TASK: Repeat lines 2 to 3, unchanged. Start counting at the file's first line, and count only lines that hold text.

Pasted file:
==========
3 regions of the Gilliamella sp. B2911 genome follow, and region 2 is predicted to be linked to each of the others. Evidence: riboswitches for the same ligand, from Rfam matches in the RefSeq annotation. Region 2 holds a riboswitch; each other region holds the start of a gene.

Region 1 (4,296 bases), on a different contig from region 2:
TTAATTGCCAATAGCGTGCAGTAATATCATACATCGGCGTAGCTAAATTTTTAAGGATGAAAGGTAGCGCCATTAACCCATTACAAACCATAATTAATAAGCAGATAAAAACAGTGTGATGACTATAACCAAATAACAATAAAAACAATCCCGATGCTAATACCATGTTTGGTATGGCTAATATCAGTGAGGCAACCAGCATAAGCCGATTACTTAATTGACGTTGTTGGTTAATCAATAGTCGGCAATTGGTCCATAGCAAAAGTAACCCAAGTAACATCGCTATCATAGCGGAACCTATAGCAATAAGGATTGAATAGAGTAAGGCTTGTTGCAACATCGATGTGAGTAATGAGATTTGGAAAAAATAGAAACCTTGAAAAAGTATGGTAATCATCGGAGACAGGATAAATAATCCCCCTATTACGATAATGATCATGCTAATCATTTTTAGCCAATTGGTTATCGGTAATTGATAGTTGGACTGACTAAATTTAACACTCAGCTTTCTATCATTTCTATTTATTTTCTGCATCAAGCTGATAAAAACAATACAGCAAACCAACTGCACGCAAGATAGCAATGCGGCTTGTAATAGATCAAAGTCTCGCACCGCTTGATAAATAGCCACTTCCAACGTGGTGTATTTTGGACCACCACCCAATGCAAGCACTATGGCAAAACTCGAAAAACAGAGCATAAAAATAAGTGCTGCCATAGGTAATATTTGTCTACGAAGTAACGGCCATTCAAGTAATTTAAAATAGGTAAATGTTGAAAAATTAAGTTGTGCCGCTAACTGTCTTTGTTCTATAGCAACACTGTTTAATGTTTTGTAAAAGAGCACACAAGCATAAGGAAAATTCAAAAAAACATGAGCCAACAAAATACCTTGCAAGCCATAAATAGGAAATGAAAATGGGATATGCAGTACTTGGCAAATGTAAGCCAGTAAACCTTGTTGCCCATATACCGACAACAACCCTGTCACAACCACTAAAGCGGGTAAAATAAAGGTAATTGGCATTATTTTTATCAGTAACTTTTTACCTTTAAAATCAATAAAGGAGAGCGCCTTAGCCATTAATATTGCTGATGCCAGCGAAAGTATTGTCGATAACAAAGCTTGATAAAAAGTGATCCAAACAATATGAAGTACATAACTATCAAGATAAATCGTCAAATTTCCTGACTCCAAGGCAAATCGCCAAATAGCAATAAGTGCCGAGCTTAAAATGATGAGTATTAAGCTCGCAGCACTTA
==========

Region 1 (4,296 bases), on a different contig from region 2:
TTAATTGCCAATAGCGTGCAGTAATATCATACATCGGCGTAGCTAAATTTTTAAGGATGAAAGGTAGCGCCATTAACCCATTACAAACCATAATTAATAAGCAGATAAAAACAGTGTGATGACTATAACCAAATAACAATAAAAACAATCCCGATGCTAATACCATGTTTGGTATGGCTAATATCAGTGAGGCAACCAGCATAAGCCGATTACTTAATTGACGTTGTTGGTTAATCAATAGTCGGCAATTGGTCCATAGCAAAAGTAACCCAAGTAACATCGCTATCATAGCGGAACCTATAGCAATAAGGATTGAATAGAGTAAGGCTTGTTGCAACATCGATGTGAGTAATGAGATTTGGAAAAAATAGAAACCTTGAAAAAGTATGGTAATCATCGGAGACAGGATAAATAATCCCCCTATTACGATAATGATCATGCTAATCATTTTTAGCCAATTGGTTATCGGTAATTGATAGTTGGACTGACTAAATTTAACACTCAGCTTTCTATCATTTCTATTTATTTTCTGCATCAAGCTGATAAAAACAATACAGCAAACCAACTGCACGCAAGATAGCAATGCGGCTTGTAATAGATCAAAGTCTCGCACCGCTTGATAAATAGCCACTTCCAACGTGGTGTATTTTGGACCACCACCCAATGCAAGCACTATGGCAAAACTCGAAAAACAGAGCATAAAAATAAGTGCTGCCATAGGTAATATTTGTCTACGAAGTAACGGCCATTCAAGTAATTTAAAATAGGTAAATGTTGAAAAATTAAGTTGTGCCGCTAACTGTCTTTGTTCTATAGCAACACTGTTTAATGTTTTGTAAAAGAGCACACAAGCATAAGGAAAATTCAAAAAAACATGAGCCAACAAAATACCTTGCAAGCCATAAATAGGAAATGAAAATGGGATATGCAGTACTTGGCAAATGTAAGCCAGTAAACCTTGTTGCCCATATACCGACAACAACCCTGTCACAACCACTAAAGCGGGTAAAATAAAGGTAATTGGCATTATTTTTATCAGTAACTTTTTACCTTTAAAATCAATAAAGGAGAGCGCCTTAGCCATTAATATTGCTGATGCCAGCGAAAGTATTGTCGATAACAAAGCTTGATAAAAAGTGATCCAAACAATATGAAGTACATAACTATCAAGATAAATCGTCAAATTTCCTGACTCCAAGGCAAATCGCCAAATAGCAATAAGTGCCGAGCTTAAAATGATGAGTATTAAGCTCGCAGCACTTA